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City to withhold cash from Waste Pro

Brookhaven will follow Lincoln County’s lead and dock Waste Pro’s final payment, though shorting the bill will likely lead to a fight in court.

The Brookhaven Board of Aldermen on Tuesday voted to deduct $40,445 from its final payment to former trash collection contractor Waste Pro, an amount calculated to cover the costs incurred by city crews who hit the streets to pick up garbage over the summer after Waste Pro’s service began to slide. Aldermen voted to subtract the amount — two-thirds of the approximately $63,000 total for the month of September — after a short executive session for possible litigation.

The closed session was held for the likelihood Waste Pro will sue the city over the adjustment. The company has already threatened to take the Lincoln County Board of Supervisors to court over supervisors’ decision to withhold more than $140,000 out the company’s final $160,000 payment.

Both city and county leaders allege Waste Pro failed to meet the obligations of its contracts and the deductions are fair to cover their costs, though the garbage company said in a letter to the county it doesn’t believe supervisors collected as much garbage as they claim.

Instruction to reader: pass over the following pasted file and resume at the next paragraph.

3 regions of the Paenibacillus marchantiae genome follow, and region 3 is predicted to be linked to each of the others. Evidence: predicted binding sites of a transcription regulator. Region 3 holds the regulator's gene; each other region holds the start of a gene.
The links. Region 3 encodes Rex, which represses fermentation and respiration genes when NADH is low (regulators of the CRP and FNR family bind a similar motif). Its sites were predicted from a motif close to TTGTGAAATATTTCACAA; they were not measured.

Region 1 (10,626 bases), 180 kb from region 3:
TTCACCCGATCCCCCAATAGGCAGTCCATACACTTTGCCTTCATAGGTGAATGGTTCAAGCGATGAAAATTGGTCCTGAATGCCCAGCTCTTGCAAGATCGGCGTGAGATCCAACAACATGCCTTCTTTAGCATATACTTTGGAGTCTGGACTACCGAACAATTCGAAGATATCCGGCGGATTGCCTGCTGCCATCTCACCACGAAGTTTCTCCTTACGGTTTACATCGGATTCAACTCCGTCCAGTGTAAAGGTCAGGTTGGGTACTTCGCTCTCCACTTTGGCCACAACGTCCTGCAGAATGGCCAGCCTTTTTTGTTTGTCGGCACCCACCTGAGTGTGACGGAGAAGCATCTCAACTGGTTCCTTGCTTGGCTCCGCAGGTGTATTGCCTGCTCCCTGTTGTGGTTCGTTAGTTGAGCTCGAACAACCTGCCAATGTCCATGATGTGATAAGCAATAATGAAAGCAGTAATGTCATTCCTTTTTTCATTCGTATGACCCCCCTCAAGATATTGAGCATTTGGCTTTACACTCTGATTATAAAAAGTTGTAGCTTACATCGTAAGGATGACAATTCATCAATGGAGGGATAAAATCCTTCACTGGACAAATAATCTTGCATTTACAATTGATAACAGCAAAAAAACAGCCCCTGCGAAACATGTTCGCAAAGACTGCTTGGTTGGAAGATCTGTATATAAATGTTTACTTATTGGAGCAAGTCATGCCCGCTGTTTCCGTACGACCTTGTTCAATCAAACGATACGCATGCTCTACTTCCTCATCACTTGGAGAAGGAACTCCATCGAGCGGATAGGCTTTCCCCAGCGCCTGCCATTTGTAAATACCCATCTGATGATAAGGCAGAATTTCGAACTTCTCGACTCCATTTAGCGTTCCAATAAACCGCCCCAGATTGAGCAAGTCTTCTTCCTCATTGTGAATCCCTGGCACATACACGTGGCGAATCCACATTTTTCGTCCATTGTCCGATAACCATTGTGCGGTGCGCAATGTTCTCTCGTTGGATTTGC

“If it goes to court, we’ve got about 6,000 witnesses,” said city attorney Joe Fernald, referring to city residents.

Both local governments began keeping records of their expenses while picking up garbage earlier this summer when Waste Pro’s misses began to mount.

Supervisors established a missed garbage hotline in the county tax office and began tracking the number of calls, and Waste Pro officers appeared in person to promise service would improve. When it didn’t, both city and county crews began responding to residents’ complaints to pick up sitting garbage.

Waste Pro’s lapses began mounting just as the company’s three-year contracts for Brookhaven and Lincoln County were set to expire. Both boards stretched out the selection process and ultimately chose Alabama-based Arrow Disposal Service Inc. for the new three-year deals.

The decline in Waste Pro’s service intensified after the company lost the contract, as workers jumped ship to find new jobs. The company offered bonuses to employees who agreed to stay on and promised to bring in extra trucks from other areas to pick up the slack, but the service never recovered.

Supervisors voted to give all the county’s 9,119 households a one-month rebate on garbage bills, a total of $14 per customer.